Etymology
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Finn (n.)

"native or inhabitant of Finland; a member of the Finnic race,"  Old English finnas, from Old Norse finnr, the Norsemen's name for the Suomi. Some suggest a connection with fen. Attested in Tacitus as Fenni. Finlander in English is from 1727.

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Corydon 

traditional poetic name for a shepherd or rustic swain, from Latin Corydon, from Greek Korydon, name of a shepherd in Theocritus and Virgil, from korydos "crested lark." Beekes writes that "The connection with [korys] 'helmet' may be correct, but only as a variant of the same Pre-Greek word."

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Chrysler 

U.S. automobile corporation, organized 1925 as Chrysler Corporation by Walter P. Chrysler (1875-1940) out of the old Maxwell Motor Co. (Maxwell produced a car named Chrysler in 1924). The surname is a spelling variant of German Kreisler, perhaps related to kreisel "spinning top," but the sense connection is unclear.

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Danzig 

German name of Polish Gdańsk,city on the Baltic coast of Poland, perhaps from Gdania, an older name for the river that runs through it, or from Gothic Gutisk-anja "end of the (territory of the) Goths." The spelling (attested from 13c.) in the German form of the name perhaps suggests a connection with Dane.

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Fritz 

German familiar form of masc. proper name Friedrich; as a characteristic name for a German attested by 1883; very common in World War I. Phrase on the fritz "inoperative, not working properly" (1903) is American English slang, of unknown connection to the name; the earliest references suggest a theatrical origin.

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Mickey Finn 

"drink laced with chloral hydrate," by 1918. Mickey Finn was used from the 1880s as the name of the main character in a series of popular humorous Irish-American stories published by New York Sun staff writer Ernest Jarrold (1848-1912), who sometimes also used it as his pen-name. Perhaps there is a connection.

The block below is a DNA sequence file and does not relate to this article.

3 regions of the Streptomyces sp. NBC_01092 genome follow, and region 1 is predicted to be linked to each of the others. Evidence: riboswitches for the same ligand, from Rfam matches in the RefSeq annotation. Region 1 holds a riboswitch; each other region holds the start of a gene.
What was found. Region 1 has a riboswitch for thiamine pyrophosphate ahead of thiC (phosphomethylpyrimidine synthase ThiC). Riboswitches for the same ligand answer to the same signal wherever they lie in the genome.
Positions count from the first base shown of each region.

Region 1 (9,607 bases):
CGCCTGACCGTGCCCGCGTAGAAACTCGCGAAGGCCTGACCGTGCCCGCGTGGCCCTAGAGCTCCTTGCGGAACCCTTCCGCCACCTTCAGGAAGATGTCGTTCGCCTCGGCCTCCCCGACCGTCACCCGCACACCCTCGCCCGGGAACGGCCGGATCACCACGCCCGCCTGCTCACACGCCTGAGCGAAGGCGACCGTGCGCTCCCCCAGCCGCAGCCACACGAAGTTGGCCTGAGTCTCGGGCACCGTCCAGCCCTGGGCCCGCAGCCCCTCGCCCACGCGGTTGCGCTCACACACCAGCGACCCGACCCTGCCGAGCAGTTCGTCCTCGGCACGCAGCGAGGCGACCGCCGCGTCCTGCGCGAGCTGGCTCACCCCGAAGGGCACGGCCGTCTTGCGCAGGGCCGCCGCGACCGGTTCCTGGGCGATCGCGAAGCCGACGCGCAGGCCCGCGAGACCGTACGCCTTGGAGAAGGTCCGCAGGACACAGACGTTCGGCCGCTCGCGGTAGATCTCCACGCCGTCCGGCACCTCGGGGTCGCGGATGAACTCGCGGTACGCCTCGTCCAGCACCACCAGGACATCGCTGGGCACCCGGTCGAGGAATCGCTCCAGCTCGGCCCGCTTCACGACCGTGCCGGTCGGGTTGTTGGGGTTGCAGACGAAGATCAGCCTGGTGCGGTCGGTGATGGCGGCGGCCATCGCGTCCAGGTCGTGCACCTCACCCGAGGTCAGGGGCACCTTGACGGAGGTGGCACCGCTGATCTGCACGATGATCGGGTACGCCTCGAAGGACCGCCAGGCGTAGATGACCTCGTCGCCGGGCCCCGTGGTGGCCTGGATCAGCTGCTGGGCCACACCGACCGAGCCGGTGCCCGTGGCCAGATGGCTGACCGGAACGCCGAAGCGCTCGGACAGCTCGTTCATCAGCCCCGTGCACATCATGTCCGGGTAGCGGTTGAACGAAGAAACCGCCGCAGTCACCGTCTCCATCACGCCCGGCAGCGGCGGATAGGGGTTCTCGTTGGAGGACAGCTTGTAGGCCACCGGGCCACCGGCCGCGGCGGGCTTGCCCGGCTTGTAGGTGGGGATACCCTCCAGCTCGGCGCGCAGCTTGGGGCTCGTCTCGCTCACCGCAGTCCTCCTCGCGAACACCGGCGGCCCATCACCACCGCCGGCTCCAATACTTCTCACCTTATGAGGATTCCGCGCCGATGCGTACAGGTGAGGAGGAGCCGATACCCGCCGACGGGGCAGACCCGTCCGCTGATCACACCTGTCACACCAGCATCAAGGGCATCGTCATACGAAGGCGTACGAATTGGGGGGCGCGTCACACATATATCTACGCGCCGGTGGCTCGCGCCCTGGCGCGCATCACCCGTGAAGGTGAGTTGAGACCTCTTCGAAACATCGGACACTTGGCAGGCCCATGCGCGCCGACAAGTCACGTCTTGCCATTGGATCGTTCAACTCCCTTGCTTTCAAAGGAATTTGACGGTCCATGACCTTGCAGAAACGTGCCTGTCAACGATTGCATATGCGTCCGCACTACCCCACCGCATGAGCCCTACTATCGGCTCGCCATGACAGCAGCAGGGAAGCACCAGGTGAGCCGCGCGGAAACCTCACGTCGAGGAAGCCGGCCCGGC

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Beatrice 

fem. proper name, from French Béatrice, from Latin beatrix, fem. of beatricem "who makes happy," from beatus "happy, blessed," past participle of beare "make happy, bless," which is possibly from PIE *dweye-, suffixed form of root *deu- (2) "to do, perform; show favor, revere." De Vaan finds the connection "semantically attractive, but the morphology is unclear."

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Sheraton 

severe style of late 18c. English furniture, by 1883, from the name of cabinetmaker Thomas Sheraton (1751-1806). The family name is from a place in Durham, late Old English Scurufatun (c.1040), probably "farmstead of a man called Skurfa" (an old Scandinavian personal name). The hotel chain dates from 1937 and has no obvious direct connection to any of the older uses.

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Rebecca 

fem. proper name, biblical wife of Isaac, mother of Jacob and Esau, from Late Latin Rebecca, from Greek Rhebekka, from Hebrew Ribhqeh, literally "connection" (compare ribhqah "team"), from Semitic base r-b-q "to tie, couple, join" (compare Arabic rabaqa "he tied fast"). Rebekah, the form of the name in the Authorized Version, was taken as the name of a society of women (founded 1851 in Indiana, U.S.) as a complement to the Odd Fellows.

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Marcionite (n.)

1530s, member of an early Christian sect named for the Gnostic Marcion of Sinope (c. 140), who denied any connection between the Old Testament and the New. They contrasted the barbaric and incompetent creator, who favored bandits and killers, with the "higher god" of Christ. They also emphasized virginity and rejection of marriage, and they allowed women to minister. They flourished, especially in the East, until late 4c. The form Marcionist is attested from mid-15c.

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